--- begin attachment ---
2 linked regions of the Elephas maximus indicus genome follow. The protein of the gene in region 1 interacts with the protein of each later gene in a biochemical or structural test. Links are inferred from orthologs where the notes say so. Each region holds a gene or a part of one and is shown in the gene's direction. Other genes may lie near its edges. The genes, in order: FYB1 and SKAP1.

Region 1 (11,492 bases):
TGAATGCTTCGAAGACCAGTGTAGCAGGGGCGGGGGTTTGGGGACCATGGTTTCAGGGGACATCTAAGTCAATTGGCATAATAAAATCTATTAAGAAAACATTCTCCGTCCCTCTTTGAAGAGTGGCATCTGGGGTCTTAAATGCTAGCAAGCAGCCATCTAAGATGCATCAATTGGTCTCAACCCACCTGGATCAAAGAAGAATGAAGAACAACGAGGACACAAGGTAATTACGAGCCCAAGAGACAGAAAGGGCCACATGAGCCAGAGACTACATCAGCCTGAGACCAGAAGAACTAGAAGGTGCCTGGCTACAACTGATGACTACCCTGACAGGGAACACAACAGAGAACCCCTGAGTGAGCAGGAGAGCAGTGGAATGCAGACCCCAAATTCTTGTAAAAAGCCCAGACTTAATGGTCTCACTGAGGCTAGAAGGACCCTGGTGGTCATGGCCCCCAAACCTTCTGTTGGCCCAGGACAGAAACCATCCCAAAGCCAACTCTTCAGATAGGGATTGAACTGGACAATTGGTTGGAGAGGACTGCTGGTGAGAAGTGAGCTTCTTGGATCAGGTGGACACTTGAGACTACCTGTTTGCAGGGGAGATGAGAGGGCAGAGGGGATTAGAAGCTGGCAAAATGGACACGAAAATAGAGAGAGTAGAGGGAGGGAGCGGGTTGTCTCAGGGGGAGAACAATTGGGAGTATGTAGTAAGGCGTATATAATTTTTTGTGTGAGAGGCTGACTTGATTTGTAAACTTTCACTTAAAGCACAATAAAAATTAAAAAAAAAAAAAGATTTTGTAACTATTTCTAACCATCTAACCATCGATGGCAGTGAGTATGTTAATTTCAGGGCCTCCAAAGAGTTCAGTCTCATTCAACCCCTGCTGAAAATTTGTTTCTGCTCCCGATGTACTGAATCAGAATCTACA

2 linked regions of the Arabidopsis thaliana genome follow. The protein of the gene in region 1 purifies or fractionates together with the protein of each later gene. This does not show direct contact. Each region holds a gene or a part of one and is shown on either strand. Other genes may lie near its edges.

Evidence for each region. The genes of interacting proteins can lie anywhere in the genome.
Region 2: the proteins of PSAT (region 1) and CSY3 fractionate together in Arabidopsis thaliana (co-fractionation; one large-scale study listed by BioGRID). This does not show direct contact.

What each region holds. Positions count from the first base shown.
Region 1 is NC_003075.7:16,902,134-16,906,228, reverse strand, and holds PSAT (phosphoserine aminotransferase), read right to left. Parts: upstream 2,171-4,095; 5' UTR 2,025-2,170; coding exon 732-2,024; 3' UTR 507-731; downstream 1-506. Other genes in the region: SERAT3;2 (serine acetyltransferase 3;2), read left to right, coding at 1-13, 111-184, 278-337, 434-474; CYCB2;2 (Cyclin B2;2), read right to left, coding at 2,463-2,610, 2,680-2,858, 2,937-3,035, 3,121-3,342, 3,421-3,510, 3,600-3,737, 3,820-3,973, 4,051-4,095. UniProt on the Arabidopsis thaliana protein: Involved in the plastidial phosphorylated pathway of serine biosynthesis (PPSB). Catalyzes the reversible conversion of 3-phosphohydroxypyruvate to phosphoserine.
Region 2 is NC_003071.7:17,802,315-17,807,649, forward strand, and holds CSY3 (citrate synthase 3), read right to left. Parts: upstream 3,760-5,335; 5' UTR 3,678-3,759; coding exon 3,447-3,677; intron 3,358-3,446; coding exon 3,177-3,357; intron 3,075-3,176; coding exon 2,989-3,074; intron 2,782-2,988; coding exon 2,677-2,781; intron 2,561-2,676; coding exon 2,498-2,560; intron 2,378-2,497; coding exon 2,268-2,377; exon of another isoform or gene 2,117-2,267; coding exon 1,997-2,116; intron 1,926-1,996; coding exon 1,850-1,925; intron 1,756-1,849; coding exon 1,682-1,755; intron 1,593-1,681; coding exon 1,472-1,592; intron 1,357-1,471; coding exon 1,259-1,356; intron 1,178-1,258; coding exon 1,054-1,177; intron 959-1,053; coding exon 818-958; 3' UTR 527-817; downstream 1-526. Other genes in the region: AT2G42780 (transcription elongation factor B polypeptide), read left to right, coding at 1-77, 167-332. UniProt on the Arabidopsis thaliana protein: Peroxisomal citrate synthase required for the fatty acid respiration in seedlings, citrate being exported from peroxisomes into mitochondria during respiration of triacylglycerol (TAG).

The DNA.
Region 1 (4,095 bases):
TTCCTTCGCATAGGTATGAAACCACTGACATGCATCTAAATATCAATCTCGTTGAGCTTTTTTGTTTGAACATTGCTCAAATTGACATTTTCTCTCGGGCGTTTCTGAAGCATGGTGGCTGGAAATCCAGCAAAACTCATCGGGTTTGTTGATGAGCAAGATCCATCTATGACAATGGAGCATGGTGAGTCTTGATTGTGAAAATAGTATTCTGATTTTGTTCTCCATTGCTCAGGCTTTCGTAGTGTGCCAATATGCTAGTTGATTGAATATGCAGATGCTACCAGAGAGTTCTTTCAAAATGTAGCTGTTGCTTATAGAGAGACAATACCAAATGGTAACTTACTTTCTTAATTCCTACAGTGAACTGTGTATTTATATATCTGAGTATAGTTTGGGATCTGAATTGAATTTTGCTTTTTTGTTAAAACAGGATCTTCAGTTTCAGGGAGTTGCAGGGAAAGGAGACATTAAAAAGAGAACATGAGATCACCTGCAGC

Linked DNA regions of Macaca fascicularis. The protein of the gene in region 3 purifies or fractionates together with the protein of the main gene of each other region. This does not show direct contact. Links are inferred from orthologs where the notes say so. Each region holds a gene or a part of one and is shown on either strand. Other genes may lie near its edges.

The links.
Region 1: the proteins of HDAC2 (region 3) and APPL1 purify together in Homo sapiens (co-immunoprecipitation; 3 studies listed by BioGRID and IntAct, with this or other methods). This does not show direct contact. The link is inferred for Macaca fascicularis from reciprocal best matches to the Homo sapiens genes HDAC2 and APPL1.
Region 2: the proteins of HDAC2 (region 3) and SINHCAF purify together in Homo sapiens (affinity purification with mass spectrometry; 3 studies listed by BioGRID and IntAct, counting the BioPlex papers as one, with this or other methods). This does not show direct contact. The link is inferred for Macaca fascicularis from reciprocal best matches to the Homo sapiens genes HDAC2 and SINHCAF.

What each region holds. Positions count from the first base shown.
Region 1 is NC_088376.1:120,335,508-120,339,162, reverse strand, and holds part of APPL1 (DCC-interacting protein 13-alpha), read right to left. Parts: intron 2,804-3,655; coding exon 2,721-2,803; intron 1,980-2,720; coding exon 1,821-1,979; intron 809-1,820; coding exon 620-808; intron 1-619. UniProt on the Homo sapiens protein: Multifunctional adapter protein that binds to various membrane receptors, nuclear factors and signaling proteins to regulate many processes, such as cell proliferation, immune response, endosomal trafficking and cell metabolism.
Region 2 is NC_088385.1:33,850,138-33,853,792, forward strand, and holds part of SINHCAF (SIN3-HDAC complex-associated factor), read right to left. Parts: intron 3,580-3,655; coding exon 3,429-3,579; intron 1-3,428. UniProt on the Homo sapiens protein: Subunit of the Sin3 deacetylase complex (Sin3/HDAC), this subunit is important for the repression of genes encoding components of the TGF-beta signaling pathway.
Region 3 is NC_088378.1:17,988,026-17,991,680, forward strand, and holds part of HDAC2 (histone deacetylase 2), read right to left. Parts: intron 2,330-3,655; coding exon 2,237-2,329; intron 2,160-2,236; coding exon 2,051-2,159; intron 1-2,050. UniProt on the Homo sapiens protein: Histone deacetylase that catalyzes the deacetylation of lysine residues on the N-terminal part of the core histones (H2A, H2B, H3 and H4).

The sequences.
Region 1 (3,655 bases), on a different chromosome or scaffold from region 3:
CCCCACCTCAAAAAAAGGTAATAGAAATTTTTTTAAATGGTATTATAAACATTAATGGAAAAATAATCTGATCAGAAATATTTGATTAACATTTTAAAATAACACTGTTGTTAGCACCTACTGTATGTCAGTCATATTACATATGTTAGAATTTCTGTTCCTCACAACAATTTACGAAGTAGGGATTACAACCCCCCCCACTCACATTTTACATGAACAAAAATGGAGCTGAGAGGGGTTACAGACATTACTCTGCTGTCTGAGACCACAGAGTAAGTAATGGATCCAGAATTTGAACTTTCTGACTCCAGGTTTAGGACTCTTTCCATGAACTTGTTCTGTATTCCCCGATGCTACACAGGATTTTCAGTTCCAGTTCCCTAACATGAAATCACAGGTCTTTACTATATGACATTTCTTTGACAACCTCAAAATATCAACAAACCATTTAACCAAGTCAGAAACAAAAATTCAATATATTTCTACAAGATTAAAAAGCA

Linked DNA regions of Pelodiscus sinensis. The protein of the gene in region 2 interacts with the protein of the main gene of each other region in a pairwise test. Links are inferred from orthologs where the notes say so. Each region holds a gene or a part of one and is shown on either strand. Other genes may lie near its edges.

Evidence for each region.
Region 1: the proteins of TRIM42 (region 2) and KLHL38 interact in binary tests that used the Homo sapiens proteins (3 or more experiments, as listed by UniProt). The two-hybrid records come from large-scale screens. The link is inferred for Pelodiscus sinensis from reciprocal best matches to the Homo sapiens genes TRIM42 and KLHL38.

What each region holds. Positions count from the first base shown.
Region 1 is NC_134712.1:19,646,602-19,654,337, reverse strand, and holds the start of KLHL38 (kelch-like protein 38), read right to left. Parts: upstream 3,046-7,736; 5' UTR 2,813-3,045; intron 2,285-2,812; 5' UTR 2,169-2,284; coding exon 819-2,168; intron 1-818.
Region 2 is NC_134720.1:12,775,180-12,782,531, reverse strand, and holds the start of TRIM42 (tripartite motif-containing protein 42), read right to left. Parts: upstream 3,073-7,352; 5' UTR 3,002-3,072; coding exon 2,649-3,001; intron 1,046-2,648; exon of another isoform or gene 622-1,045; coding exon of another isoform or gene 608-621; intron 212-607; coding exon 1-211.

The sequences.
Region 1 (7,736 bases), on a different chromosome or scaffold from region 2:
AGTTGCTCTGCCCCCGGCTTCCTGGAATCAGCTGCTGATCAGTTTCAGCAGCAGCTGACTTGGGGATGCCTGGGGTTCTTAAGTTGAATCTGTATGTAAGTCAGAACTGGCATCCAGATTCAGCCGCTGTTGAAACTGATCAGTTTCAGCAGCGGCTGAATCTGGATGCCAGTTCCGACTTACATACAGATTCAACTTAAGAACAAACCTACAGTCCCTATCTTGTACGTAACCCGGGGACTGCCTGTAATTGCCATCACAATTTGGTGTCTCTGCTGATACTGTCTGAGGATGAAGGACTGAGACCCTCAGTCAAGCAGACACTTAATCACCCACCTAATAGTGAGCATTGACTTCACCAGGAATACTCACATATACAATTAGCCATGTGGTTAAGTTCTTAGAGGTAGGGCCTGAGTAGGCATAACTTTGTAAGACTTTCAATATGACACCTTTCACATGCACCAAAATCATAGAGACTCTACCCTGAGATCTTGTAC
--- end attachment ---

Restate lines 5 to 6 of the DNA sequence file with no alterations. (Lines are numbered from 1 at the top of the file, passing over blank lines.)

Evidence for each region. The genes of interacting proteins can lie anywhere in the genome.
Region 2: the proteins of PSAT (region 1) and CSY3 fractionate together in Arabidopsis thaliana (co-fractionation; one large-scale study listed by BioGRID). This does not show direct contact.